There were moments I was bored to tears – until it hooked me and left me shaken.

Part of that is to the credit of the cast and production team, and the rest is due to my own personal fear.

Consider me triggered.

Memory loss, loss of intellect, and the disappearance of self are terrifying to me. Largely, that is due to the fact that it hits too close to home. I have a medical condition that, while currently stable, could at some random point in the future progress in that direction. The fact I could wake up some future day and suddenly have any number of neurological hurdles is a heavy thought. Imagining the whole world afflicted, is just chilling.

This Kickstarter-funded independent film helmed by the married production team of Claire Carré (Talkers Are No Good Doers, The Quiet One, Sia: Soon We'll Be Found) and Charles Spano (Rock n' Roll Fantasy Camp, Directions, Terry the Claw) is both quietly brilliant and tedious at the same time. 

Since this was Carré’s directorial debut, I wonder if the latter was intentional with the theme of the movie.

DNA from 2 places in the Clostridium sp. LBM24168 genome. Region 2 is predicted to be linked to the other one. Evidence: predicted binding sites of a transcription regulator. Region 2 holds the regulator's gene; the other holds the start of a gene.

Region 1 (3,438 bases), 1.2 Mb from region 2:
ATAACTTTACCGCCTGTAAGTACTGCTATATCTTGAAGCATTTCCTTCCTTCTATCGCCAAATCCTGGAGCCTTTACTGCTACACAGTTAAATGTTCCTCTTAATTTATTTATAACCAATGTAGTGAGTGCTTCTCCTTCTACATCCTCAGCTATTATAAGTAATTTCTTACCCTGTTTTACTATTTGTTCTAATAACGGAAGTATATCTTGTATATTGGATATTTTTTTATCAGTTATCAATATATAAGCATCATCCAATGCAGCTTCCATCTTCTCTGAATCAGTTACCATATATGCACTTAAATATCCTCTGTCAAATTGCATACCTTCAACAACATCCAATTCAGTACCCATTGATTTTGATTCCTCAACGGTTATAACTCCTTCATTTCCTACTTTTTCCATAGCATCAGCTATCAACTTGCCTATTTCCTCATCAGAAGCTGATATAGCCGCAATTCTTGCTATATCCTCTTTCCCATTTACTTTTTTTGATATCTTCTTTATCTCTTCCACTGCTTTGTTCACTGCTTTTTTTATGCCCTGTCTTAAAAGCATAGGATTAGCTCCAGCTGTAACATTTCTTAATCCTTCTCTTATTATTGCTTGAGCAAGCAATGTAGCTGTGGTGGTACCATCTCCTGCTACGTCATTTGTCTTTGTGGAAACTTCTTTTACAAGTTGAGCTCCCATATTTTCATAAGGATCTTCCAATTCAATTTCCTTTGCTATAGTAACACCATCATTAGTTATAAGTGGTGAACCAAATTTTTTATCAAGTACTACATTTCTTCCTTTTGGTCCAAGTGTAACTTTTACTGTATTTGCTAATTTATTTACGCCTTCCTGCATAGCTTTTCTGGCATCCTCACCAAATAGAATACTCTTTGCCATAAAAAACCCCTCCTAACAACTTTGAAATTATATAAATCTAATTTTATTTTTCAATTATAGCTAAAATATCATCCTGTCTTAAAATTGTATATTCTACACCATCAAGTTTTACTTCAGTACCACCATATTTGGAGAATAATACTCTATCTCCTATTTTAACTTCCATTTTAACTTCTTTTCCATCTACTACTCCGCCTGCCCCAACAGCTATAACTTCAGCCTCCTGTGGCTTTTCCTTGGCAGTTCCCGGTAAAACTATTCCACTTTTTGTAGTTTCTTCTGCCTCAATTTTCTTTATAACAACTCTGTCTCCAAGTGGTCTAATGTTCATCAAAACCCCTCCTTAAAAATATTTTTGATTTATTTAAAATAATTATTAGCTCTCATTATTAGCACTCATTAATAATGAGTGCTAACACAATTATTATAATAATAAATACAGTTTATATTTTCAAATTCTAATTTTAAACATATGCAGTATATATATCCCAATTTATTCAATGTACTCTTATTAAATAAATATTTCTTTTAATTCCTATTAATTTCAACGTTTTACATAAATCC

I enjoyed most of the cast in their roles. I loved the poignant dynamic between Jason Ritter (About Alex, Gravity Falls, The Meddler) and Iva Gocheva (Charlie, Incognita, Stand Clear of the Closing Doors). Greta Fernandez (Three Days With the Family, The Next Skin, Amar) was relatable in her sense of boredom and futility.  Karl Glusman (Stonewall, The Neon Demon, Nocturnal Animals) filled me with a sense of foreboding uneasiness as he embodied chaos.

While I can certainly appreciate what this movie attempted to accomplish – I am thoroughly grateful to never have to watch it again.

Speech Available: English
Subtitles Available: English

Rotten Tomatoes Critic Score – 81%
Rotten Tomatoes Audience Score – 49%
Metascore - 55/100
Metacritic User Score – None
IMDB Score – 5.3/10

Trust the Dice: Selina’s Rating3.5/5
Trust the Dice: Cat’s Rating3/5

Trust-the-Dice’s Parental Advisory Rating: R

P.S. Kickstarter page can be found here.

Movie Trailer:

No comments:

Post a Comment